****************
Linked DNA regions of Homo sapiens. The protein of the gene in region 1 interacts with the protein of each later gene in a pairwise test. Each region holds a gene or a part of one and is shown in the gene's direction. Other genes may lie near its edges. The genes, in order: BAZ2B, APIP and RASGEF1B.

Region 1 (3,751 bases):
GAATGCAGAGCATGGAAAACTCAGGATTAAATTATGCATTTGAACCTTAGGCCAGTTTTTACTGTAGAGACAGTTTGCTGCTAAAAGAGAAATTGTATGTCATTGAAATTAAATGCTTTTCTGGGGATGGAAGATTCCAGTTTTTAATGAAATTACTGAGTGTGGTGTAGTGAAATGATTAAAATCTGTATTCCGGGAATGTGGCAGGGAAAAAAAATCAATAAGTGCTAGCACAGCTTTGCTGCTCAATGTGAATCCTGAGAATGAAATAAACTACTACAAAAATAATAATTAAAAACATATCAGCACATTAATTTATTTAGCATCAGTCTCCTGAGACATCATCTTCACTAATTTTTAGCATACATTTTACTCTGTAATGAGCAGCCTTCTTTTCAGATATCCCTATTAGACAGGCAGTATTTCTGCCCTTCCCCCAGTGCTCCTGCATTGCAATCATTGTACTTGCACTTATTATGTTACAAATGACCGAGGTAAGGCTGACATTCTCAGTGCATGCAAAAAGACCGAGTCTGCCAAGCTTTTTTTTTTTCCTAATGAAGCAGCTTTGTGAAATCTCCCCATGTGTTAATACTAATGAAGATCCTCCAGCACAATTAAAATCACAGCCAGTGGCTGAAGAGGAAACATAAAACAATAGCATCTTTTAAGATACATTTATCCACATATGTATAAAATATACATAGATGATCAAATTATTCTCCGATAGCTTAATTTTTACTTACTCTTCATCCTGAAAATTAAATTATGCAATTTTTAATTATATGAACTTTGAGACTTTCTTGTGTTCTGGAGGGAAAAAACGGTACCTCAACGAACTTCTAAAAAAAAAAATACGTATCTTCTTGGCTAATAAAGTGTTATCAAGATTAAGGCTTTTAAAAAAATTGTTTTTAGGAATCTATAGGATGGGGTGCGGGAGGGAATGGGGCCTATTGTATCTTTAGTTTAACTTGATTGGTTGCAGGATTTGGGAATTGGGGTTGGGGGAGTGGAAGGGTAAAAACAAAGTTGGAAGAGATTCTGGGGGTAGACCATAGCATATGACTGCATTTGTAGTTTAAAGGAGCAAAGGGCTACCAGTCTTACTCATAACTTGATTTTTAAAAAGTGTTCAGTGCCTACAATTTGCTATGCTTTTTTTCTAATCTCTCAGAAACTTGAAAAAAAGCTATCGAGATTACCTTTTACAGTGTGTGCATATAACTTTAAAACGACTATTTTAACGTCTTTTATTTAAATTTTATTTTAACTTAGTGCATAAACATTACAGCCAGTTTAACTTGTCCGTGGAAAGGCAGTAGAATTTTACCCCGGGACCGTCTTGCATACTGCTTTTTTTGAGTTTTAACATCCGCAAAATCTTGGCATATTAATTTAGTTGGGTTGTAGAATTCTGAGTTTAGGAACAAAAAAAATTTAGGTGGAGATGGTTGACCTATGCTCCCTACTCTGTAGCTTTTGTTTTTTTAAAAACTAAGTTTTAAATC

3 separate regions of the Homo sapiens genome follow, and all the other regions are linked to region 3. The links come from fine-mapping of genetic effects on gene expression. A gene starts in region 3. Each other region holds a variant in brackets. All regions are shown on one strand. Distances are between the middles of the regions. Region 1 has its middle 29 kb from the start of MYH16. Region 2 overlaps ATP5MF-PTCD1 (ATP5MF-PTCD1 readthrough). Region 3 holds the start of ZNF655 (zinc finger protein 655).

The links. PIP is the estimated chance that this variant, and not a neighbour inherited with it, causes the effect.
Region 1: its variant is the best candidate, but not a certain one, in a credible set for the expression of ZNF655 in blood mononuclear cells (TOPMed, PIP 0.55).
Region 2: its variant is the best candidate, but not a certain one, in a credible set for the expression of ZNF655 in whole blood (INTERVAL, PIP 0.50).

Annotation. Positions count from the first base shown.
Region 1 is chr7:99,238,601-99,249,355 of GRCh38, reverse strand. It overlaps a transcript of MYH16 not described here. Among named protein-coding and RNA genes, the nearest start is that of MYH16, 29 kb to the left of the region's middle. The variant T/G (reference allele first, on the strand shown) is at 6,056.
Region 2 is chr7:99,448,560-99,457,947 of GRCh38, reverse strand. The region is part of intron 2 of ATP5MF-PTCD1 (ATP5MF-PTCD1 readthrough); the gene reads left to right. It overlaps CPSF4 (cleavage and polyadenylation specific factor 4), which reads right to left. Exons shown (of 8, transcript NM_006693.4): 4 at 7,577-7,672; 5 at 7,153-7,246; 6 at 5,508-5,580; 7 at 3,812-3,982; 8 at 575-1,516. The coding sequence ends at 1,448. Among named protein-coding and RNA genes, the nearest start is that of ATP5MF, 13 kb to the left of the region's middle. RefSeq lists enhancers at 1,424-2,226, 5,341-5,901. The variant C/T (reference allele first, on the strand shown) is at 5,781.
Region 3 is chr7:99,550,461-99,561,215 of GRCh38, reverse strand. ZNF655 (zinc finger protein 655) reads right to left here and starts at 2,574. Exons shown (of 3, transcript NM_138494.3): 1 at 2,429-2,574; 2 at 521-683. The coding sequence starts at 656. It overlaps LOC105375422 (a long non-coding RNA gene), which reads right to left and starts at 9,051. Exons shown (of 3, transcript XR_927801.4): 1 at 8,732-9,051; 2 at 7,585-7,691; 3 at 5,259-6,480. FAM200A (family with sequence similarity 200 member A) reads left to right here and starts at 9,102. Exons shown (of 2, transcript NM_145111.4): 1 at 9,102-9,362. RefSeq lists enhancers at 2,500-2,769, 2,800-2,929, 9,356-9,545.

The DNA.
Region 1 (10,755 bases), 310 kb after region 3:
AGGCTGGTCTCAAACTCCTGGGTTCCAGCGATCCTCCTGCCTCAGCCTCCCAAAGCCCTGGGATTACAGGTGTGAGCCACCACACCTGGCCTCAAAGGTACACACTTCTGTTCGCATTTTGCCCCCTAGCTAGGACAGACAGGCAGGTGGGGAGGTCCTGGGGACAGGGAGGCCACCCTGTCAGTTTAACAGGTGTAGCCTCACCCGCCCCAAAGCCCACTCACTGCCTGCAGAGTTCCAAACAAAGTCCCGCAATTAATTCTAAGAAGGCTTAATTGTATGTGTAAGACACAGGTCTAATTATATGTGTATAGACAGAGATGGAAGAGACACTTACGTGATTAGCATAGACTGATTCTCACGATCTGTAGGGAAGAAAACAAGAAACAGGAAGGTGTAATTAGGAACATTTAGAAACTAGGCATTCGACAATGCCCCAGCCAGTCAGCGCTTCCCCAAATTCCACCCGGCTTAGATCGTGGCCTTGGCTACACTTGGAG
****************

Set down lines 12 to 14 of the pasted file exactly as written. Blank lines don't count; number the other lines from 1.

The DNA.
Region 1 (10,755 bases), 310 kb after region 3:
AGGCTGGTCTCAAACTCCTGGGTTCCAGCGATCCTCCTGCCTCAGCCTCCCAAAGCCCTGGGATTACAGGTGTGAGCCACCACACCTGGCCTCAAAGGTACACACTTCTGTTCGCATTTTGCCCCCTAGCTAGGACAGACAGGCAGGTGGGGAGGTCCTGGGGACAGGGAGGCCACCCTGTCAGTTTAACAGGTGTAGCCTCACCCGCCCCAAAGCCCACTCACTGCCTGCAGAGTTCCAAACAAAGTCCCGCAATTAATTCTAAGAAGGCTTAATTGTATGTGTAAGACACAGGTCTAATTATATGTGTATAGACAGAGATGGAAGAGACACTTACGTGATTAGCATAGACTGATTCTCACGATCTGTAGGGAAGAAAACAAGAAACAGGAAGGTGTAATTAGGAACATTTAGAAACTAGGCATTCGACAATGCCCCAGCCAGTCAGCGCTTCCCCAAATTCCACCCGGCTTAGATCGTGGCCTTGGCTACACTTGGAG